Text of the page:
I have been deadheading the lavenders in the turning circle, as a change from trimming the ivy hedge and to give a mixture of clippings to go on the compost heap so that it doesn't end up with a two foot layer of ivy.  I don't know if it will really make much difference, since the lavender stems are about as woody as the ivy, and what I really need is some nice soft green stuff, but there's nothing suitable.  The lawn is so full of weeds the Systems Administrator tips the contents of the lawnmower grass catcher on to its own slimy pile, rather than add it to the compost bin.

I am not good at lavender.  I diligently read books and study the websites of specialist lavender nurseries, and try to remember whether Lavandula x intermedia or Lavandula angustifolia is better on acid soil, and which cultivar names belong to each type, and my brain shies away in sheer boredom and refuses to retain the information.  I buy named varieties, plant them, and two years later cannot remember which is which, and then a few years after that they have seeded themselves and I am even less clear about what anything is.  Lavender is a grey leaved plant with spikes of purple flowers, and that is as much as my subconscious seems to want to know about the subject.  Odd, when I always really enjoy looking at the Downderry Nursery display at flower shows.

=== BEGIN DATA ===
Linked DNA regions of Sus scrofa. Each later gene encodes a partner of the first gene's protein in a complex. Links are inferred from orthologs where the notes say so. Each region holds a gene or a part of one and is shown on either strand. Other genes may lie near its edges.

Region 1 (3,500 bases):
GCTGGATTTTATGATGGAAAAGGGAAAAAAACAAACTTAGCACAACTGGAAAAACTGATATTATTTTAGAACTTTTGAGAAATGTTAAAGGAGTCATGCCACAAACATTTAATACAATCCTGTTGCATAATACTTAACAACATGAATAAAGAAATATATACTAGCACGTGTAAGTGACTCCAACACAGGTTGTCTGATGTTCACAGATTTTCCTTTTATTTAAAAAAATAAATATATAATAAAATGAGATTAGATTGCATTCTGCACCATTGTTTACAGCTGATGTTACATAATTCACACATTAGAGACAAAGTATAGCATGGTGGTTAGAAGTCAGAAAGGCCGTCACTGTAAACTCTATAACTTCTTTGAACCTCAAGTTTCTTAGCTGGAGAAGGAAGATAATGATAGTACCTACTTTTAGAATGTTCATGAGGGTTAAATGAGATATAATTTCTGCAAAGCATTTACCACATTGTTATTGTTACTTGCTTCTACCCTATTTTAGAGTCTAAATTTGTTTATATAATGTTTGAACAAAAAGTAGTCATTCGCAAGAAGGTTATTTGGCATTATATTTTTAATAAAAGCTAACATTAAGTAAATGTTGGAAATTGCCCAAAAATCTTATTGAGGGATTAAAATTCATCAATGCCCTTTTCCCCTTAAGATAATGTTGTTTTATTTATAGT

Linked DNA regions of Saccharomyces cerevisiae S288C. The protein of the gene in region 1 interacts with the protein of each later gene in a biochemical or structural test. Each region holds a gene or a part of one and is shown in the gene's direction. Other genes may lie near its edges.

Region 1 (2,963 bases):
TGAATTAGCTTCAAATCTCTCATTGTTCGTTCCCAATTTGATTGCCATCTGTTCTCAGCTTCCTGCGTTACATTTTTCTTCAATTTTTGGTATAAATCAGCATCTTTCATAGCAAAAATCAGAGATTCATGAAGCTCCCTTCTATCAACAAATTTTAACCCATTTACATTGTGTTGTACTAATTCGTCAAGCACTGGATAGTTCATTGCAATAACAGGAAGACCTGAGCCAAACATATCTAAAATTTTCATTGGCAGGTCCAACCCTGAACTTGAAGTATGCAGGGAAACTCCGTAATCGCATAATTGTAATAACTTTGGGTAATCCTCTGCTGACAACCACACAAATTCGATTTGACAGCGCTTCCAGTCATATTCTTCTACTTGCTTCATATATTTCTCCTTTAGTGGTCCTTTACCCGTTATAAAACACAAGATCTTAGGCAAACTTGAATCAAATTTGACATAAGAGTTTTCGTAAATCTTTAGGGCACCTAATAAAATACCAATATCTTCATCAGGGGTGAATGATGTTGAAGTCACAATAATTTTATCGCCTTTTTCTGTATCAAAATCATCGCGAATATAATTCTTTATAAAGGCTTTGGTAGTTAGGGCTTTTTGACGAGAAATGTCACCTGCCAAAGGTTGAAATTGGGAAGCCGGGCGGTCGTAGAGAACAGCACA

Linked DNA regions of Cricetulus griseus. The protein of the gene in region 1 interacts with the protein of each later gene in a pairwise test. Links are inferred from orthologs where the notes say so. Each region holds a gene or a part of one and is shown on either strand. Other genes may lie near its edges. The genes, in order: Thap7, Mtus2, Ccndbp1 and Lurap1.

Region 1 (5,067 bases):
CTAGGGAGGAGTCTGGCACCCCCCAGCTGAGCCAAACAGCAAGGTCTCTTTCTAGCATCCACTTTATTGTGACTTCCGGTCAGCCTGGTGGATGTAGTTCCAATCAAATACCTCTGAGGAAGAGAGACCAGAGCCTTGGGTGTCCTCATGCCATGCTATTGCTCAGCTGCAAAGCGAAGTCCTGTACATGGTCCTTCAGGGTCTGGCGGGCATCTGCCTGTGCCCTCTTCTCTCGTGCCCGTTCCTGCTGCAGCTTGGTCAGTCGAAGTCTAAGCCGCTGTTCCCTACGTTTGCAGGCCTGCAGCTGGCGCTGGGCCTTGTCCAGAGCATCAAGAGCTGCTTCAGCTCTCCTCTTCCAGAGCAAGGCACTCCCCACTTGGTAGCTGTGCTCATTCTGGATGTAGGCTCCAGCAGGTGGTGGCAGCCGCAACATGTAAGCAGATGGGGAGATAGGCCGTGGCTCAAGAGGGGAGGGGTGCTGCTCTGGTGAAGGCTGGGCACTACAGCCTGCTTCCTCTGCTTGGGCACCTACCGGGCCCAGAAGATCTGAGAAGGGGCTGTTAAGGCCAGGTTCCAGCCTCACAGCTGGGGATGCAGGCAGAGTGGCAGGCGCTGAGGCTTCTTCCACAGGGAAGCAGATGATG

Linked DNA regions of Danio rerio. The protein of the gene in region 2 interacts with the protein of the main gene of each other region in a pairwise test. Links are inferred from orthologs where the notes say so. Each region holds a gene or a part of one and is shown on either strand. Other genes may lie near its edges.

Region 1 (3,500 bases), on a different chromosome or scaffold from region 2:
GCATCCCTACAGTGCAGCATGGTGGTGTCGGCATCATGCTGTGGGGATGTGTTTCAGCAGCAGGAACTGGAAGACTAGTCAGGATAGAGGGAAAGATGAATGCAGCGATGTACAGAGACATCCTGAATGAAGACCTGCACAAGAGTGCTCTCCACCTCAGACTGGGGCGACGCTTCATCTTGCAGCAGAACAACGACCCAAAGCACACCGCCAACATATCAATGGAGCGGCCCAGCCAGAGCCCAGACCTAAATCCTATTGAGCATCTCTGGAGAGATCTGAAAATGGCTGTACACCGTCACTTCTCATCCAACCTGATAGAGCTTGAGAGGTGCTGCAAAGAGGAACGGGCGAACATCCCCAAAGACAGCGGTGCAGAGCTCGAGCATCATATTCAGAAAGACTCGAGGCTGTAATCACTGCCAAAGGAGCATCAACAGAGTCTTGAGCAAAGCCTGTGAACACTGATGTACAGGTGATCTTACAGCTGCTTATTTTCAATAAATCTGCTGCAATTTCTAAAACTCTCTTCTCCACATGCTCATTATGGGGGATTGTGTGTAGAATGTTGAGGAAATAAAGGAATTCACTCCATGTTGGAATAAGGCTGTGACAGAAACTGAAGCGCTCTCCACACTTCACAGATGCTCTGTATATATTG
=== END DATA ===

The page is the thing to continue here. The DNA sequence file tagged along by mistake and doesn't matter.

I have tried taking cuttings, and they have always shrivelled and died, as if the lavender could detect my basic lack of interest.  And yet as a child I loved lavender.  There was a hedge of it across the full width of the garden, perched on top of a little dry stone retaining wall of rough lime blocks, that was always full of bees when it was in flower, and that was one of the things that kindled my interest in beekeeping.  We used to pick stems, dry them and make lavender bags out of muslin.  How can I be so cack handed about propagating something I grew up with, when I am fine with Dianthus, with Perlargonium, and Hebe, and Penstemon cuttings?